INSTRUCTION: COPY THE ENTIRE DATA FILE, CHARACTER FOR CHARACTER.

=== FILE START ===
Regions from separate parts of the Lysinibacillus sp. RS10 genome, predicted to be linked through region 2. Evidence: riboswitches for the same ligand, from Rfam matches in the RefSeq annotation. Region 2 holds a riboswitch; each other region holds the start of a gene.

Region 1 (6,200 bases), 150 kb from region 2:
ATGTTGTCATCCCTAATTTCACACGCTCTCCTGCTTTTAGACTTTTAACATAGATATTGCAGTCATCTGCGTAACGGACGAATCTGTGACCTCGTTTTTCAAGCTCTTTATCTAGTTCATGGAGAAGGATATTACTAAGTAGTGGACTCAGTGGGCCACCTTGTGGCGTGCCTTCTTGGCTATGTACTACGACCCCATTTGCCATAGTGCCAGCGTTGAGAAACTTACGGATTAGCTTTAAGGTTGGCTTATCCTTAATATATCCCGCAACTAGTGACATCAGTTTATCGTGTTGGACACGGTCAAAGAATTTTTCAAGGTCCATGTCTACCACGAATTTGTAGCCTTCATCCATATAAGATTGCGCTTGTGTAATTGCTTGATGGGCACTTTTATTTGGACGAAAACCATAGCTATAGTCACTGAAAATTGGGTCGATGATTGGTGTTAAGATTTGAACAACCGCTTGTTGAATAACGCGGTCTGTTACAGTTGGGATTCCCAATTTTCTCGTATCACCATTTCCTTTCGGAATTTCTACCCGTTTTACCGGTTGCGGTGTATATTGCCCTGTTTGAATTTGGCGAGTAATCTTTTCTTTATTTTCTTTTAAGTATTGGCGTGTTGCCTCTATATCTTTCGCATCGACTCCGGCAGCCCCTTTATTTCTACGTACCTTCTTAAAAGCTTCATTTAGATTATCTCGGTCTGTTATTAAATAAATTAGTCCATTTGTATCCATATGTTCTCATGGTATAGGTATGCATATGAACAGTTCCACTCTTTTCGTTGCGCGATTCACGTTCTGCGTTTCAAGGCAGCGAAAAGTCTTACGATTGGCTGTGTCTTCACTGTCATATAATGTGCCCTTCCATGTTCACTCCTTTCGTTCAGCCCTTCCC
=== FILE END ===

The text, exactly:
Regions from separate parts of the Lysinibacillus sp. RS10 genome, predicted to be linked through region 2. Evidence: riboswitches for the same ligand, from Rfam matches in the RefSeq annotation. Region 2 holds a riboswitch; each other region holds the start of a gene.

Region 1 (6,200 bases), 150 kb from region 2:
ATGTTGTCATCCCTAATTTCACACGCTCTCCTGCTTTTAGACTTTTAACATAGATATTGCAGTCATCTGCGTAACGGACGAATCTGTGACCTCGTTTTTCAAGCTCTTTATCTAGTTCATGGAGAAGGATATTACTAAGTAGTGGACTCAGTGGGCCACCTTGTGGCGTGCCTTCTTGGCTATGTACTACGACCCCATTTGCCATAGTGCCAGCGTTGAGAAACTTACGGATTAGCTTTAAGGTTGGCTTATCCTTAATATATCCCGCAACTAGTGACATCAGTTTATCGTGTTGGACACGGTCAAAGAATTTTTCAAGGTCCATGTCTACCACGAATTTGTAGCCTTCATCCATATAAGATTGCGCTTGTGTAATTGCTTGATGGGCACTTTTATTTGGACGAAAACCATAGCTATAGTCACTGAAAATTGGGTCGATGATTGGTGTTAAGATTTGAACAACCGCTTGTTGAATAACGCGGTCTGTTACAGTTGGGATTCCCAATTTTCTCGTATCACCATTTCCTTTCGGAATTTCTACCCGTTTTACCGGTTGCGGTGTATATTGCCCTGTTTGAATTTGGCGAGTAATCTTTTCTTTATTTTCTTTTAAGTATTGGCGTGTTGCCTCTATATCTTTCGCATCGACTCCGGCAGCCCCTTTATTTCTACGTACCTTCTTAAAAGCTTCATTTAGATTATCTCGGTCTGTTATTAAATAAATTAGTCCATTTGTATCCATATGTTCTCATGGTATAGGTATGCATATGAACAGTTCCACTCTTTTCGTTGCGCGATTCACGTTCTGCGTTTCAAGGCAGCGAAAAGTCTTACGATTGGCTGTGTCTTCACTGTCATATAATGTGCCCTTCCATGTTCACTCCTTTCGTTCAGCCCTTCCC